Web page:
Program Council has been running the show — or more appropriately, all of the shows — at the University of Colorado for decades.
The student group is behind the free film screenings and cheap or free concerts that come to campus. They throw Welcomefest and they run Club 156. If you laughed at a comedian on campus last year, it was probably thanks to them.
In recent years, the crew has kept the entertainment fresh. Last year they brought RAC to the Glenn Miller Ballroom on the heels of a new record, hosted an advance screening of the Zac Efron and Seth Rogen comedy “Neighbors,” and secured newly-hot Chicago EDM trio Krewella as the Welcomefest headliner.
So far, the kickoff extravaganza — the biggest campus show of the year and free exclusively to students — is the only one announced. Topping the bill this year was producer Kill Paris.
Going forward this year, director Kelsey Gonzales wants more.
“Last year, we didn’t really have a whole bunch of huge shows because a change-over in directorship and everything,” said Gonzales, who took on the role in December. “Pretty much my goal for this year is to change that completely. We’re aiming for the largest fall (semester) we’ve had in some time and, so far, it’s turning out really well.”
It starts with Welcomefest, which Gonzales said was booked with diversity of genre in mind. In the coming school year, variety will be the goal. Gonzales said Program Council will likely be sending out a survey to find out what students want, but also said they know they should move away from EDM a bit.
“I know we’ve been saying this for a while, but I know we really need to get in a country show or an indie show,” Gonzales said. “Kind of take Program Council back to it’s roots in rock ‘n’ roll.”
That goes for Club 156, too. The small space in the University Memorial Center has mostly hosted electronic music in recent years, but the club’s current manager, Nyall Cook, will try to diversify. Gonzales said the handful of shows Cook has already planned for Club 156 are all showcasing a different genre.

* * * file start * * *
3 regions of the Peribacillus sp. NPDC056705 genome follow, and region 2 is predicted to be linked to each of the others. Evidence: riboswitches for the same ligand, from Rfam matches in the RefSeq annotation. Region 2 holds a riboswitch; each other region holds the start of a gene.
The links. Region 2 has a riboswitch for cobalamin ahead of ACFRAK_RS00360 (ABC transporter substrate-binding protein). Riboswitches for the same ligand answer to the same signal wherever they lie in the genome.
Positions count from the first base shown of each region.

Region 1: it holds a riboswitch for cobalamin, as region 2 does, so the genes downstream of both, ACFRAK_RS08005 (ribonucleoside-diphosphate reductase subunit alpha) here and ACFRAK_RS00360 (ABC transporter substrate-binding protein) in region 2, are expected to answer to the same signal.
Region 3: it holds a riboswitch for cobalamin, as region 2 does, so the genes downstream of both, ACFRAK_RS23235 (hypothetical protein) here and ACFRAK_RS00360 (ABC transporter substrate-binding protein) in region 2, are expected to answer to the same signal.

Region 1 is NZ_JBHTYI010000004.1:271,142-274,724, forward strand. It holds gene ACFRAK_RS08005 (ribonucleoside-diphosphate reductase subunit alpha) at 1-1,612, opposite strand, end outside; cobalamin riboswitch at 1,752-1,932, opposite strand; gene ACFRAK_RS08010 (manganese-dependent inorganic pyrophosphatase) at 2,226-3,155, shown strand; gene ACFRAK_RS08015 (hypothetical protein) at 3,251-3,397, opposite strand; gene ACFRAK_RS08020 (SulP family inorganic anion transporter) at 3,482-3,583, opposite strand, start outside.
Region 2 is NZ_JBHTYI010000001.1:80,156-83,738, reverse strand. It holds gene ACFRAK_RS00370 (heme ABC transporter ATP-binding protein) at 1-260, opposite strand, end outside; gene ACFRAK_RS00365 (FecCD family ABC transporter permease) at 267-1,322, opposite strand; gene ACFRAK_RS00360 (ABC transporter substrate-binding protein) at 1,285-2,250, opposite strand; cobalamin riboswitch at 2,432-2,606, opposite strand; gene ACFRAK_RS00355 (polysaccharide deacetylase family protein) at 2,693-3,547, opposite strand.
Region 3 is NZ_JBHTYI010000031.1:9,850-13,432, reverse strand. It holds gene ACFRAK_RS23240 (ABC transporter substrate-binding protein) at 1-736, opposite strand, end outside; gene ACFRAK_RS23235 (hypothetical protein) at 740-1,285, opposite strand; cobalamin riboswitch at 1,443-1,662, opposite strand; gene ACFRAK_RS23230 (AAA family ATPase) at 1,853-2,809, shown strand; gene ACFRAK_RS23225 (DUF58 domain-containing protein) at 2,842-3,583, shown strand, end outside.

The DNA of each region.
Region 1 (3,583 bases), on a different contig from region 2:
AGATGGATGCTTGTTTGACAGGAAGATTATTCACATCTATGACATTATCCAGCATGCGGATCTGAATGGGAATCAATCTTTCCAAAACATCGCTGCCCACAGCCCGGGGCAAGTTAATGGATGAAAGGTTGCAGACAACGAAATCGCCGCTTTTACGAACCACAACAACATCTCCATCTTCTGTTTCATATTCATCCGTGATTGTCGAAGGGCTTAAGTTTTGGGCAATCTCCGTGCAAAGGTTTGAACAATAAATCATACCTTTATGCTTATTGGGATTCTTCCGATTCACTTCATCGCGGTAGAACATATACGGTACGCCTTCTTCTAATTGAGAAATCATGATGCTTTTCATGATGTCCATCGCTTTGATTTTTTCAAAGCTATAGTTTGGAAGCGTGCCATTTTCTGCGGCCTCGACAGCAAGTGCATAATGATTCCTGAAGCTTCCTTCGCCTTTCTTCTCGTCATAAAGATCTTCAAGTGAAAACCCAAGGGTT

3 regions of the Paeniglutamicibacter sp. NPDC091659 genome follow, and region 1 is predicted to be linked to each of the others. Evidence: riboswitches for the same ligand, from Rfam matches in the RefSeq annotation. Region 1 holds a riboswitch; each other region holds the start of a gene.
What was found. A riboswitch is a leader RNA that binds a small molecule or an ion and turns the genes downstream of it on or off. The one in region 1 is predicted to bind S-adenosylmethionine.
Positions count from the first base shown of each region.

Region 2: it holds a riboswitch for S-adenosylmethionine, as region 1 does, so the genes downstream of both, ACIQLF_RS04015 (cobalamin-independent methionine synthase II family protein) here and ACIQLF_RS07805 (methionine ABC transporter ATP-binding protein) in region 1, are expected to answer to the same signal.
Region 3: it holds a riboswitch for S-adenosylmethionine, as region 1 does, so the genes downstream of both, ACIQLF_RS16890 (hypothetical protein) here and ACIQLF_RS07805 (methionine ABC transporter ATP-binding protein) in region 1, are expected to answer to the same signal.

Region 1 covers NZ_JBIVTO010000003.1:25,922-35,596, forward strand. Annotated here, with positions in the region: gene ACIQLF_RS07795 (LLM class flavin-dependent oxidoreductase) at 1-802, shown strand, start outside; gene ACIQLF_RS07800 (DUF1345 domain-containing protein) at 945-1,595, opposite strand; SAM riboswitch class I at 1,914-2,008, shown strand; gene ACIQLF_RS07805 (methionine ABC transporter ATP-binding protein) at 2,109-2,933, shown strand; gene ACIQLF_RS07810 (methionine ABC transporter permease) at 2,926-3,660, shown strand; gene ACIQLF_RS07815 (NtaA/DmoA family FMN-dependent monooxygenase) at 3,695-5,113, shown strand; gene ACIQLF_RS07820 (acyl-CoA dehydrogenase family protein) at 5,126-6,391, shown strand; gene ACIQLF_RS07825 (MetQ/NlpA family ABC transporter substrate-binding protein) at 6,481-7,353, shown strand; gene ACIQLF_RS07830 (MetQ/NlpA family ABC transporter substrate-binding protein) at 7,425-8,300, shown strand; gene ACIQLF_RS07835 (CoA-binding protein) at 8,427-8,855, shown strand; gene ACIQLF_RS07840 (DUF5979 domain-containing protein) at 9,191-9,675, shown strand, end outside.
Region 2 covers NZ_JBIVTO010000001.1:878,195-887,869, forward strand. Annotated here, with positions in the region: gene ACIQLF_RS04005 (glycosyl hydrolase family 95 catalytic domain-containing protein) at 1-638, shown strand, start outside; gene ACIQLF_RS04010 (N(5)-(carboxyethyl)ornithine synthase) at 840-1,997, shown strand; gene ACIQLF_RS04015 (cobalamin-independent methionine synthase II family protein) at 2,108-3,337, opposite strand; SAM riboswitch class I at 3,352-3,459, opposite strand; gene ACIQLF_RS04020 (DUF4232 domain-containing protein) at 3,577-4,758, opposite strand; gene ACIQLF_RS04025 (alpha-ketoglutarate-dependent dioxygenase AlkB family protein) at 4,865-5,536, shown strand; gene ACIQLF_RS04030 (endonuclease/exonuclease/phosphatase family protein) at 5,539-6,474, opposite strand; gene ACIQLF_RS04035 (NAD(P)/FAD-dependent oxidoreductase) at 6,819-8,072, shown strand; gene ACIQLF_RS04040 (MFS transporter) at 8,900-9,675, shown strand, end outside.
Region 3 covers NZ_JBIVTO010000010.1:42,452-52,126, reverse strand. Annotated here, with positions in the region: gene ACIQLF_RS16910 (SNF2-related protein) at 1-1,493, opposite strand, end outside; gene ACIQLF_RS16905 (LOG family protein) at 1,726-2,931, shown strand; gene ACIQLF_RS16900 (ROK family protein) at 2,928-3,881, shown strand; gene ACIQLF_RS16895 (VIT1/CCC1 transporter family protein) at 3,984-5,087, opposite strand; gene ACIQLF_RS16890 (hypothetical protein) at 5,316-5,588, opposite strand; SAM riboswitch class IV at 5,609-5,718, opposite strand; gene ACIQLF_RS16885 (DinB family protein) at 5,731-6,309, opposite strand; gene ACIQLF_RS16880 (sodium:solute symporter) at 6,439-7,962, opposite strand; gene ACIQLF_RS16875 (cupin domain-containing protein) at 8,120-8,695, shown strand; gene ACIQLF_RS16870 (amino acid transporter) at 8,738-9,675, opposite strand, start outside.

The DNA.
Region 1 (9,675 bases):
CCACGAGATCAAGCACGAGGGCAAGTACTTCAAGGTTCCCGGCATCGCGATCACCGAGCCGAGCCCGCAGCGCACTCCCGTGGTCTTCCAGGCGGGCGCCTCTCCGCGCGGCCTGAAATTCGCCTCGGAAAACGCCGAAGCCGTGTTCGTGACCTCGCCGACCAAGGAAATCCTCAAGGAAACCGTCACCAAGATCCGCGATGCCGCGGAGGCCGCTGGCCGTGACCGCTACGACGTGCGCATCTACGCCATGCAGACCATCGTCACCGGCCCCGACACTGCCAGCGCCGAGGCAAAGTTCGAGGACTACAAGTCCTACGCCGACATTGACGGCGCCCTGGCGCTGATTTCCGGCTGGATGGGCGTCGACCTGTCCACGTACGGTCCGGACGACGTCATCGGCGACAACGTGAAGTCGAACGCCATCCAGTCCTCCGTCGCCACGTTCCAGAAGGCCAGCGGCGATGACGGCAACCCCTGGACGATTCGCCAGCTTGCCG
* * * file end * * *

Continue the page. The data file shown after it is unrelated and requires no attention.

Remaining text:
“The schedule so far is about a show a week, and that is only growing,” Cook said in an email. “We will be hosting a very wide range of artists from underground hip hop and folky jam bands to house DJs, with contributions from local bands and national touring bands. We are also holding karaoke every Thursday in collaboration with the Connection, the bowling ally attached to the venue. We also have a new lighting technician who will be running our light shows so expect a big upgrade to the production on our side.”
Cook is also the PC talent buyer, so he’ll have a big hand in all of the other shows on campus, as well. He’ll be reeling artists in to the Glenn Miller Ballroom, Farrand Field, Old Main, Balch Fieldhouse and more.
You can intern or volunteer with Program Council, and the best place to start is with the street team. Past experience with the street team is important when applying to work with the production crew or security team. Contact coordinator Bryan Bakke at bryan.bakke@programcouncil to learn more.
Follow Ashley Dean on Twitter: twitter.com/ashleydean.